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Regeneration patterns in Mexican pine-oak forests

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Global change is causing an increase in the incidence of natural and anthropogenic disturbances on forests, which frequently interact synergistically and promote changes in forest structure, composition and functioning. In this study we evaluate the regeneration of Pinaceae and Fagaceae species in pure and mixed stands in Mexico to determine if current regeneration patterns are indicative of changes in the relative dominance of these two tree families, as observed in other temperate regions. We also identify the environmental factors that determine the regeneration patterns of Pinaceae and Fagaceae species in these forests.


We use data from two consecutive surveys of the National Inventory of Forests and Soils of Mexico (INFyS), obtained in 2004–2009 and 2009–2014. Our results show that the spatial patterns of regeneration are affected by forest structure, by climate, by the type and intensity of disturbances and by land tenure. Importantly, the presence and abundance of Fagaceae regeneration is generally higher than that of Pinaceae, and tends to be favoured (relative to Pinaceae) under warmer climates and by the presence of wildfires.


The higher regeneration of Fagaceae relative to Pinaceae under warmer and fire-prone conditions could have important impacts on the composition and functioning of Mexican temperate forests under ongoing climate change, as well as affect their resilience to future disturbances.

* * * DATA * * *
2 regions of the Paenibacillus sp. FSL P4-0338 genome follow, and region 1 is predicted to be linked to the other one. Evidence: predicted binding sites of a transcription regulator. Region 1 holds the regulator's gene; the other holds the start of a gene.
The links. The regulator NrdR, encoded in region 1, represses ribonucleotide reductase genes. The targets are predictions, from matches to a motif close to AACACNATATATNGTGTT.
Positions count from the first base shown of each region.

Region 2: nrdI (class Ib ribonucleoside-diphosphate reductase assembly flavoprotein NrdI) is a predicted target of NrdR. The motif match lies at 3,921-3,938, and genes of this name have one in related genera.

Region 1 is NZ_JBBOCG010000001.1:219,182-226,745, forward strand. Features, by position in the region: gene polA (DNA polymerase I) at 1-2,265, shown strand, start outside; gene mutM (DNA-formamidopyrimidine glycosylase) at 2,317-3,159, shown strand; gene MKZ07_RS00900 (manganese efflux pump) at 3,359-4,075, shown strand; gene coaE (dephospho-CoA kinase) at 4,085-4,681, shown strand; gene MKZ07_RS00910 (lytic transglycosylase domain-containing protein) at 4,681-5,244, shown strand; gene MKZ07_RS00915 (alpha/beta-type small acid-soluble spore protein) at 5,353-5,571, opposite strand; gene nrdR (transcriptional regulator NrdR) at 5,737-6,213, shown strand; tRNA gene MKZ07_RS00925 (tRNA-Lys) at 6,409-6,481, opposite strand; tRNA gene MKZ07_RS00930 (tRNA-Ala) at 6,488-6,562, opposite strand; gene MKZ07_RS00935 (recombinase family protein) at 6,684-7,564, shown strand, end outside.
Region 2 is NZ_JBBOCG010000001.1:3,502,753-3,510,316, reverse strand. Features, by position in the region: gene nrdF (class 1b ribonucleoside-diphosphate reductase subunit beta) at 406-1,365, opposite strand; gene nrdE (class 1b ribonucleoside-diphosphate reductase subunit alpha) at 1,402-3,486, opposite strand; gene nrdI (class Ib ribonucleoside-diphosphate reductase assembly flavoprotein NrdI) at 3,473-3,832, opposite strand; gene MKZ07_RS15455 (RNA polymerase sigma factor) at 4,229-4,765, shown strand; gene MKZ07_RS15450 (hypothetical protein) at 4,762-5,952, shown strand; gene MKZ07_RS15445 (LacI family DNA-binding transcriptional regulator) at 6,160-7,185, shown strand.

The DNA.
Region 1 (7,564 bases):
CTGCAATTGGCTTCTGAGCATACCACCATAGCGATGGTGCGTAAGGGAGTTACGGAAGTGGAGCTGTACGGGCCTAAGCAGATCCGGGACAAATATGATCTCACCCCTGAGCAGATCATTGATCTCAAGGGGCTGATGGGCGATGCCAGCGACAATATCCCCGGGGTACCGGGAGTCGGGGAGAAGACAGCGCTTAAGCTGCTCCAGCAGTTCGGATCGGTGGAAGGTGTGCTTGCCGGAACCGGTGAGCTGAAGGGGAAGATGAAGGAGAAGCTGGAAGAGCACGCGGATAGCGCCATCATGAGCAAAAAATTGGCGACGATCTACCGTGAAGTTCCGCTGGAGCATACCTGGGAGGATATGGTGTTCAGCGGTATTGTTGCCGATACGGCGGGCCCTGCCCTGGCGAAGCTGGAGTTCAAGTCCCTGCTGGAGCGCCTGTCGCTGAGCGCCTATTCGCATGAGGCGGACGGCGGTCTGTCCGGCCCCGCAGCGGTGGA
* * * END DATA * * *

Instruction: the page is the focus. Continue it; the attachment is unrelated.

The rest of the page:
Climate change is causing an increase in the incidence of disturbances such as drought, natural fires, pests and diseases (Brecka et al. 2018; Prăvălie 2018), which can drive rapid changes in forests (Allen et al. 2015). Moreover, recent anthropogenic changes due to forest exploitation, extensive grazing and land use changes are also modifying the composition and structure of forest ecosystems (Burgi et al. 2000; Gimmi et al. 2010; Easterday et al. 2018). Examples include the increase of drought-tolerant and slow-growing species in tropical and temperate environments (Feeley et al. 2011; Allen et al. 2012; Zhang et al. 2018), substitution of late-successional by early-successional conifers caused by the increase in the frequency of fires associated with climate change (Carcaillet et al. 2001; Searle and Chen 2017) or the transition from conifers to broadleaf species in temperate forests (Rigling et al. 2013; Vayreda et al. 2016; Alfaro-Reyna et al. 2018).

To understand and forecast shifts in forest composition, it is essential to characterize the regeneration patterns of tree species (cf. Martínez-Vilalta and Lloret 2016 for the specific case of drought-induced forest decline), including the conditions that allow the establishment and survival of new recruits of different species, as well as their response under different natural and anthropogenic disturbance regimes (Denslow 1980). Regeneration dynamics can be understood in terms of tolerance to limiting resources, such as the availability of water and nutrients or the exposure to light (Agyeman et al. 1999; Woodward et al. 2004). Shade-intolerant species tend to have a higher growth rate under direct light conditions and usually dominate the low canopies initially, but when canopies close they are typically replaced by species that tolerate more shaded conditions, at least in their early stages of development, which are usually classified as late-successional species (Swaine and Whitmore 1988).